There are a several underlying physical causes of erectile dysfunction that can make diagnosis and treatment somewhat difficult. Some are temporary, such as the occasional excess use of alcohol, in which case the impotence is not labeled as ED. However, in other cases, it is the result of some long-term diseases, such as diabetes or Parkinson's. disease.
It is not always a simple matter to tell the difference between the two categories, either. Many surgical procedures will introduce temporary impotence that could be labelled as erectile dysfunction, since it may take time to disappear spontaneously. On the other hand, the condition may become permanent.
Certain urological operations such as bladder surgery or removal of a prostate tumor, can cause temporary impotence that can last for weeks or months. In cases of certain spinal injuries and/or surgery, the nerves needed to transmit arousal signals may have sustained damage. Such injuries tend to have long-term, often permanent effects. However 'often' is not always and even then the ED may be treatable.
A wide variety of non-surgical procedures can produce temporary impotence, and in a small percentage of cases, permanent though treatable erectile dysfunction. Radiation therapy to the testicles, one treatment for testicular cancer, falls into that category.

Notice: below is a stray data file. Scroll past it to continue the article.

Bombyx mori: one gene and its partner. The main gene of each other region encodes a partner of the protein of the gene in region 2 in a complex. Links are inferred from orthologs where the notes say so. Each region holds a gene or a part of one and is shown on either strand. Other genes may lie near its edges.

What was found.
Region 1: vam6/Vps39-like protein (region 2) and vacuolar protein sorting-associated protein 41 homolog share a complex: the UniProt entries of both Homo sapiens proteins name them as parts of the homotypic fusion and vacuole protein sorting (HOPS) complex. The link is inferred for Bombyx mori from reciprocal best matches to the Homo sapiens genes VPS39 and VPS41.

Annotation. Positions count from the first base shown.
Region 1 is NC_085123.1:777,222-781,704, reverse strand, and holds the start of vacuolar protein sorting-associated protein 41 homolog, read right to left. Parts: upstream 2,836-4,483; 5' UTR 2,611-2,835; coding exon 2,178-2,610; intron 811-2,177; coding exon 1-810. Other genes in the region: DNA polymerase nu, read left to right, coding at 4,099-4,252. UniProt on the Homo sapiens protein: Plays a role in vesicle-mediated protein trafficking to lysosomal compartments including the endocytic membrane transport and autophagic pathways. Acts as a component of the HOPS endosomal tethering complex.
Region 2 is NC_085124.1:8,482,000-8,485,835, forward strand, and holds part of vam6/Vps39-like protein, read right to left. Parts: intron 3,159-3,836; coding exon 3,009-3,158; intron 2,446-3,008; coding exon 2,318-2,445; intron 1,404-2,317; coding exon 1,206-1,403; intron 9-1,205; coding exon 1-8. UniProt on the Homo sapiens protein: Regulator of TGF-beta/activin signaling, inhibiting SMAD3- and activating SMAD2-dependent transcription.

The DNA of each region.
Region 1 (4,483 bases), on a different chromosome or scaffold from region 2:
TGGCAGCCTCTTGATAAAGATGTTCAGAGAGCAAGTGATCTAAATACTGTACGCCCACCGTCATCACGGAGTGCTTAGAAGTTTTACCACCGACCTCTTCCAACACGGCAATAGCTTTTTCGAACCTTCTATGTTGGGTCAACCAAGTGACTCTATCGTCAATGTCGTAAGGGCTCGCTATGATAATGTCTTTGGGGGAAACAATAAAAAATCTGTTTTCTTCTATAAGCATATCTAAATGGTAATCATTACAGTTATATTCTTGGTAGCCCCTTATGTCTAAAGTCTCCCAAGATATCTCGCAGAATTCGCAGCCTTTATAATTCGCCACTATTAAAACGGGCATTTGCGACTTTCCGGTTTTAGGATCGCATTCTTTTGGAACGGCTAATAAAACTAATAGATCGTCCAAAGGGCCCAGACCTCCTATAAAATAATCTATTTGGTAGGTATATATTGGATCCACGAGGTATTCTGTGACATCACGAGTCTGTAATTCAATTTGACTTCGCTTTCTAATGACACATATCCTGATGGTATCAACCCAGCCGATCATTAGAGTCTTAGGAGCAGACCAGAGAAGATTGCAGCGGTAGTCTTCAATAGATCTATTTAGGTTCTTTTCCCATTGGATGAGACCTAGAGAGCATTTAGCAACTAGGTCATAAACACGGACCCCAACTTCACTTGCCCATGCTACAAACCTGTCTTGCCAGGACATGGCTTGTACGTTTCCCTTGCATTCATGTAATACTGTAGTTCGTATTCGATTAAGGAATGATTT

Unfortunately, a dizzying array of diseases can cause erectile dysfunction. For instance, hypogonadism, is a condition in which the testes produce low testosterone while multiple sclerosis is another culprit.
A relatively rare, but hardly unknown, condition called Peyronie's disease can also be the underlying cause of erectile dysfunction. It produces scar tissue under the penis, causing it to curve. If the scar tissue is sufficient, it can produce cell rigidity that prevents the spongy tissue in the penis from being able to fill with enough blood.
Diabetes is one of the most common causes of ED, especially as the disease increases among younger population groups. It can alter hormone balance, produce long-term nerve damage, injure blood vessels and much more. All of those can result in erectile dysfunction.
Fortunately, erectile dysfunction is often treatable to the point of elimination, even though the disease may continue to persist. Diabetes, for example, has many fewer long-term debilitating effects today, thanks to improved disease management techniques. The ED that sometimes accompanies it can often be completely cured.
Since there are varieties of medical conditions that can cause high blood pressure, also a symptom of many underlying diseases, there are an equal number of things that can produce erectile dysfunction. High blood pressure can, over the long term; cause nerve damage that can lead to ED. High blood pressure also increases the odds of a stroke, which is another possible cause of erectile dysfunction.
Thanks to contemporary treatment options, even though there are a bewildering number of possible underlying causes, erectile dysfunction can very often be treated independently. Such treatments are frequently very effective. Starting with a professional diagnosis is the first step.